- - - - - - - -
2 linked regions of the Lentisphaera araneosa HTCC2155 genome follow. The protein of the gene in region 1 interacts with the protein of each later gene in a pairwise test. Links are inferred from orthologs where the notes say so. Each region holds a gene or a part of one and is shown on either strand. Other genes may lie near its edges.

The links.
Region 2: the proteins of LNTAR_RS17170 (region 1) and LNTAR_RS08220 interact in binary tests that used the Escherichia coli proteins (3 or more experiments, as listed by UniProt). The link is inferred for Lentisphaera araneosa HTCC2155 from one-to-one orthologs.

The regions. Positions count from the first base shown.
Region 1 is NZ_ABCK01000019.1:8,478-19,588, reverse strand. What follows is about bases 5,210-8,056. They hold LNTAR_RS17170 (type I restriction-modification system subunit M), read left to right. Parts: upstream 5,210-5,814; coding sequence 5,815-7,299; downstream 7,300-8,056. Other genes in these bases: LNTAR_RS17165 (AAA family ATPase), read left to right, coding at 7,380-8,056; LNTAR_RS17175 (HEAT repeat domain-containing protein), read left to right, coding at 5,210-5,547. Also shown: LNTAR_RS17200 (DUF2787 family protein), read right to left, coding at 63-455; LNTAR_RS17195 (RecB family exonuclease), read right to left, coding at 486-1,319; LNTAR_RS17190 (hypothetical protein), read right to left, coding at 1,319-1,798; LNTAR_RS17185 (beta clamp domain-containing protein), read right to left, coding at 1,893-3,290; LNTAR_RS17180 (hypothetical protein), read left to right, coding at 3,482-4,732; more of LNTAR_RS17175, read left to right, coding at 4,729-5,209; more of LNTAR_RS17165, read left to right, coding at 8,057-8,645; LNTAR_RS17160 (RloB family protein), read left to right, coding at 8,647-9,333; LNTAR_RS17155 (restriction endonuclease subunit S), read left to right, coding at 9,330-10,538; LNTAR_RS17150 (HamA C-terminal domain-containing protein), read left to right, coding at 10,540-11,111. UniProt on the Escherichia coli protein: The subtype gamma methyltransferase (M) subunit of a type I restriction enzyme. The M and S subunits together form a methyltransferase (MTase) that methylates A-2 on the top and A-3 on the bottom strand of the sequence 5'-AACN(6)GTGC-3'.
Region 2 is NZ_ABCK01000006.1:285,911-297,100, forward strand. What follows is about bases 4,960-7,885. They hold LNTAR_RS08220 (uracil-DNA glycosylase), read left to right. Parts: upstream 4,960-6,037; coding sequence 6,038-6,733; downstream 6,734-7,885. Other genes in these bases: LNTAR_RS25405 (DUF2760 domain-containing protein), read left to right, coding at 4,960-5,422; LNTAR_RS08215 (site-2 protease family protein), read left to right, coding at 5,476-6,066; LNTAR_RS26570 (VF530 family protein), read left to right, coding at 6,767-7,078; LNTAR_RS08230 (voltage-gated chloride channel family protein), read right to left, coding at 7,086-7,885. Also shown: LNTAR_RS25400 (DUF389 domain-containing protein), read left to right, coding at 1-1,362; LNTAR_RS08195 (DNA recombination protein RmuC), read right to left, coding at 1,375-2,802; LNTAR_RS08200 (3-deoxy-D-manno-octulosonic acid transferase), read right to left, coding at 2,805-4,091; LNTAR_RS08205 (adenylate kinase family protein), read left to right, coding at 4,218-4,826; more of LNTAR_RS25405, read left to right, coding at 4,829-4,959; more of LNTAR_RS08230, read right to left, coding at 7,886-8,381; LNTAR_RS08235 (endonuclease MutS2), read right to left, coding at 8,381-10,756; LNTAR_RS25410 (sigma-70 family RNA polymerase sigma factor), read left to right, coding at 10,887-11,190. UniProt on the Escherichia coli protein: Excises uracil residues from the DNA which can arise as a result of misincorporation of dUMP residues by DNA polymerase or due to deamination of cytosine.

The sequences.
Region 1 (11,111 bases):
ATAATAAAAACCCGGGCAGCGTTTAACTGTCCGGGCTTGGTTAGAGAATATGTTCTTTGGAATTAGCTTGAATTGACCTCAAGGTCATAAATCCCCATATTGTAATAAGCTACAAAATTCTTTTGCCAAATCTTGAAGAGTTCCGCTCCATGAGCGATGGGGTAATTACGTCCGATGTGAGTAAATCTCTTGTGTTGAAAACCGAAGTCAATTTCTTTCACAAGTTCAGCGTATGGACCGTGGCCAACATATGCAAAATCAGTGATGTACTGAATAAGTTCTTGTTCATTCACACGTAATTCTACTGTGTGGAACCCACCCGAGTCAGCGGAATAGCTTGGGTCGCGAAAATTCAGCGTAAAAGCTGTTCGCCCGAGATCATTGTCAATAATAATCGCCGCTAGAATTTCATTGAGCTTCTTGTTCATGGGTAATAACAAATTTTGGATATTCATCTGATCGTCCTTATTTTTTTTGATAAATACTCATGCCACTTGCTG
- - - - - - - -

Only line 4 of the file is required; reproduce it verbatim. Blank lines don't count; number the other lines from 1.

The regions. Positions count from the first base shown.